Mentions: We identified 12,892 regions encompassing 193,202 CpGs with a DNA methylation status unique to one of the three skin cell types and consistent across all three individuals (Methods, Figure 2a, Supplementary Fig. 1–3, 4a, Supplementary Notes 1–3, Supplementary Table 1). The majority of these skin cell type-specific DMRs were hypomethylated (Figure 2a), suggesting potential cell type-specific regulatory activity at these regions4,12,13. 40–46% of the DMRs were intergenic and 5–9% were associated with RefSeq annotated gene promoters (Supplementary Fig. 5); non-CGI promoters were enriched among cell type-specific DMRs (Supplementary Note 4; Supplementary Table 2). 80–91% of hypomethylated cell type-specific DMRs overlapped with regulatory element-associated histone modifications in the same cell type (Figure 2b). Accordingly, hypomethylation of cell type-specific DMRs at gene promoters correlated with increased gene expression relative to the other two cell types where the DMR was hypermethylated (Figure 2c, Supplementary Tables 3–5). Gene Ontology (GO) analysis using the GREAT14 tool on hypomethylated cell type-specific DMRs showed strong enrichment for biological processes relevant to each cell type (e.g. extracellular matrix organization for fibroblasts (P-value=9.05E-45) and pigmentation for melanocytes (P-value=2.43E-06); Figure 2d; Supplementary Data 3). These data suggest skin cell type-specific DMRs occur primarily at distal enhancers and regulate genes relevant to each cell type.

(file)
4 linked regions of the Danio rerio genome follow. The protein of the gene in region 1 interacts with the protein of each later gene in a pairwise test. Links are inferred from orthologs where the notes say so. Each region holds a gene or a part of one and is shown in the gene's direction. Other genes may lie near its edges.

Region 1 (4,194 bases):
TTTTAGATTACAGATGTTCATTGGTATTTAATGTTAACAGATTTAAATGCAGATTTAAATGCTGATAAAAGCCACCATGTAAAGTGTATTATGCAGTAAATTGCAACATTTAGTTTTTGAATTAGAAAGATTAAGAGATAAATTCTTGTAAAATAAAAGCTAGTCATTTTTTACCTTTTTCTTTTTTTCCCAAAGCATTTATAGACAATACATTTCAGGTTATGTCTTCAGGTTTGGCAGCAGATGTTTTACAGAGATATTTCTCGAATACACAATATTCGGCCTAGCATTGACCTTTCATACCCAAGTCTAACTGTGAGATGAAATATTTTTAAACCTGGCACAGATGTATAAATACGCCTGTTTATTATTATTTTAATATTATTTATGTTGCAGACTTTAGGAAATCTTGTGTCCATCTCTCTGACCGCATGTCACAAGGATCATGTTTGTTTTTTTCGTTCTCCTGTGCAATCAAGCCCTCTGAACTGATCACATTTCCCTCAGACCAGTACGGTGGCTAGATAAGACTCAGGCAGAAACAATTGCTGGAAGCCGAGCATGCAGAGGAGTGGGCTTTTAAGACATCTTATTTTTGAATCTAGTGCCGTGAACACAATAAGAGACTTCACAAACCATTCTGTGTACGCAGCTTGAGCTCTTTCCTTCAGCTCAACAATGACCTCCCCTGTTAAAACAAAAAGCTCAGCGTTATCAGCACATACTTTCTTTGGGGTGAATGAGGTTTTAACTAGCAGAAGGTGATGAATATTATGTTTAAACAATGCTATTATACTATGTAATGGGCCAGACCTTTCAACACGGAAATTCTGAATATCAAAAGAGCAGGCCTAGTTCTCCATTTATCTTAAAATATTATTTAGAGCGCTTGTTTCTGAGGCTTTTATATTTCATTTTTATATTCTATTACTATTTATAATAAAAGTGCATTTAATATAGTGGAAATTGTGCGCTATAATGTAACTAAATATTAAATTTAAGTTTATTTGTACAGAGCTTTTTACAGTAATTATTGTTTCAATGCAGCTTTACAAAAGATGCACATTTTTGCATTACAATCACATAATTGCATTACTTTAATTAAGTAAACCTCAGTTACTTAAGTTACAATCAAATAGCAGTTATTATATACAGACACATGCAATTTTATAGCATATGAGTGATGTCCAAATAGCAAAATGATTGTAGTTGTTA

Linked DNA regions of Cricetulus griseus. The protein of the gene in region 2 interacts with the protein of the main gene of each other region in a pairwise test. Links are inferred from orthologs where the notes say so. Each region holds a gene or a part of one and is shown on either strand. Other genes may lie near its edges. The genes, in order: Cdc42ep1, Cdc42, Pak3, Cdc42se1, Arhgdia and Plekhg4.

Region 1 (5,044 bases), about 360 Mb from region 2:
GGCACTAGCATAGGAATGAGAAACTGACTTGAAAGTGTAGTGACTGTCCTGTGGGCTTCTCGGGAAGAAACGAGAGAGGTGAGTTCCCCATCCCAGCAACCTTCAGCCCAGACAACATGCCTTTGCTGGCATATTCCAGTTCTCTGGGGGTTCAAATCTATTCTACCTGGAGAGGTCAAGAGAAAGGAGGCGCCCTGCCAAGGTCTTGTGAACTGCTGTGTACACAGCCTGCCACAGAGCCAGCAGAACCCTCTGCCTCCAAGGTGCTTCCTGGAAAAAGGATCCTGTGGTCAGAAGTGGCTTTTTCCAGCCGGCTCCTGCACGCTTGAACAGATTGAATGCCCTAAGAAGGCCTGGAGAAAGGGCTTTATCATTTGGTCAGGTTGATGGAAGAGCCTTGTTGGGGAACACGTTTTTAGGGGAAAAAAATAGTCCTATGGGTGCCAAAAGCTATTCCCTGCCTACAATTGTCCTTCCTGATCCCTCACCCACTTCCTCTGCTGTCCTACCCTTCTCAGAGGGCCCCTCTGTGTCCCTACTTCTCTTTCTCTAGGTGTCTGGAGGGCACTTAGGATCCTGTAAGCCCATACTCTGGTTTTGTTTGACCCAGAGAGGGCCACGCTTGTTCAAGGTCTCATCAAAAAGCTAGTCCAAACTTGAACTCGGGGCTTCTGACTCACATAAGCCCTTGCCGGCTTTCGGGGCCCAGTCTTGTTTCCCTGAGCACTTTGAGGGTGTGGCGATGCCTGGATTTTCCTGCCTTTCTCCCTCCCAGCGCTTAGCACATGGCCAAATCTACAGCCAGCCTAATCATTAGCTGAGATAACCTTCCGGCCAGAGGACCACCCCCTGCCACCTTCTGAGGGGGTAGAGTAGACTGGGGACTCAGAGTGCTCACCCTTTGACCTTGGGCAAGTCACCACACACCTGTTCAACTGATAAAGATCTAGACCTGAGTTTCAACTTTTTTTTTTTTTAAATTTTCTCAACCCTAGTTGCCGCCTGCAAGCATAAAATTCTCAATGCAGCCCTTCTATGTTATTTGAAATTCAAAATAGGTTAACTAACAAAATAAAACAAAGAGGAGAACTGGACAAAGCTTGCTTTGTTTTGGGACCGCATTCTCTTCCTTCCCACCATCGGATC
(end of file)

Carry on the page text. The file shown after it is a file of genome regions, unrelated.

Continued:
Regulatory network decoded from epigenomes of surface ectoderm-derived cell types.

Lowdon RF, Zhang B, Bilenky M, Mauro T, Li D, Gascard P, Sigaroudinia M, Farnham PJ, Bastian BC, Tlsty TD, Marra MA, Hirst M, Costello JF, Wang T, Cheng JB - Nat Commun (2014)